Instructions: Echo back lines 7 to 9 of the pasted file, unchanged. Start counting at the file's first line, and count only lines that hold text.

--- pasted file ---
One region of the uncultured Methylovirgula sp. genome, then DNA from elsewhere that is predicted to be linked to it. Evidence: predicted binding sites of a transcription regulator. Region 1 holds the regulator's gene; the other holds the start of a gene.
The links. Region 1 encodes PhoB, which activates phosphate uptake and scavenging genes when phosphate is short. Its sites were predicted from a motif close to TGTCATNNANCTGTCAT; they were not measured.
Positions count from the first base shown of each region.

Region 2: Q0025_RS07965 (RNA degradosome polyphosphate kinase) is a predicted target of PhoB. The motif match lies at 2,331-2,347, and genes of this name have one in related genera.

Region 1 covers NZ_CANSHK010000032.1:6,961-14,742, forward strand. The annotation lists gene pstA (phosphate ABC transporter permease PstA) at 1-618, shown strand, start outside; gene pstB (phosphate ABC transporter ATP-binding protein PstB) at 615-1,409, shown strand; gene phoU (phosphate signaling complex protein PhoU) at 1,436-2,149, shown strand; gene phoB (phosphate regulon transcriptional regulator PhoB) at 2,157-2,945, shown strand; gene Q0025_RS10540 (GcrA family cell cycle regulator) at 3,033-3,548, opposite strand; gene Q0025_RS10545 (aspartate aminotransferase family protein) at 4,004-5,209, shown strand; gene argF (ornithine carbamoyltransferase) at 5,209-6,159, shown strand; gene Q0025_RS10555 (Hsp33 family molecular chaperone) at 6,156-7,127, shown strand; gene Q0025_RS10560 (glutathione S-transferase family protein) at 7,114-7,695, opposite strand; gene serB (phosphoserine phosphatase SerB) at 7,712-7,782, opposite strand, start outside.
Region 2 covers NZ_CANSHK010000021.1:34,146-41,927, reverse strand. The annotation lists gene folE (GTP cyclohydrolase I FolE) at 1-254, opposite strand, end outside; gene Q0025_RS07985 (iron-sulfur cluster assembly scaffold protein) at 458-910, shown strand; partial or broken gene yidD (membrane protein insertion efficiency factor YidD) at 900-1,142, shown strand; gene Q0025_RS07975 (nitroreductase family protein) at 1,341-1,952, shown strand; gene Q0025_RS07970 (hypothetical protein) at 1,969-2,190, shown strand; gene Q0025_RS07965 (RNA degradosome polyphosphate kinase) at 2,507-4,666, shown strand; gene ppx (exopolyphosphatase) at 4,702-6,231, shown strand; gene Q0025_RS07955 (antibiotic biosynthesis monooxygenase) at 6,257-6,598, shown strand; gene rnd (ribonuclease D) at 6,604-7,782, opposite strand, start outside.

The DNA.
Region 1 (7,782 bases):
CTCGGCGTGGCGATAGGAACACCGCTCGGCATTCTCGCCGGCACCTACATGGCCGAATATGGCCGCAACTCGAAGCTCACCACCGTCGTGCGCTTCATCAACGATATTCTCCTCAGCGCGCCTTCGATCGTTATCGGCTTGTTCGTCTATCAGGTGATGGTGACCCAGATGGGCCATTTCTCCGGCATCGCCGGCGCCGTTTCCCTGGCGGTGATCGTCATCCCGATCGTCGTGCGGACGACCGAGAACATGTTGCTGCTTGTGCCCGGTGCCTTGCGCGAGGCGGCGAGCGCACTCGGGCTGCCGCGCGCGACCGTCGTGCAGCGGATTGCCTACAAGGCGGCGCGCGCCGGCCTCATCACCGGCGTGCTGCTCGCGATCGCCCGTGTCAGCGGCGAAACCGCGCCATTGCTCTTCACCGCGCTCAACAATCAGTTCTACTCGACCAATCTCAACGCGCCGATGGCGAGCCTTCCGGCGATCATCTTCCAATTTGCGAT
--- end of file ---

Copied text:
The DNA.
Region 1 (7,782 bases):
CTCGGCGTGGCGATAGGAACACCGCTCGGCATTCTCGCCGGCACCTACATGGCCGAATATGGCCGCAACTCGAAGCTCACCACCGTCGTGCGCTTCATCAACGATATTCTCCTCAGCGCGCCTTCGATCGTTATCGGCTTGTTCGTCTATCAGGTGATGGTGACCCAGATGGGCCATTTCTCCGGCATCGCCGGCGCCGTTTCCCTGGCGGTGATCGTCATCCCGATCGTCGTGCGGACGACCGAGAACATGTTGCTGCTTGTGCCCGGTGCCTTGCGCGAGGCGGCGAGCGCACTCGGGCTGCCGCGCGCGACCGTCGTGCAGCGGATTGCCTACAAGGCGGCGCGCGCCGGCCTCATCACCGGCGTGCTGCTCGCGATCGCCCGTGTCAGCGGCGAAACCGCGCCATTGCTCTTCACCGCGCTCAACAATCAGTTCTACTCGACCAATCTCAACGCGCCGATGGCGAGCCTTCCGGCGATCATCTTCCAATTTGCGAT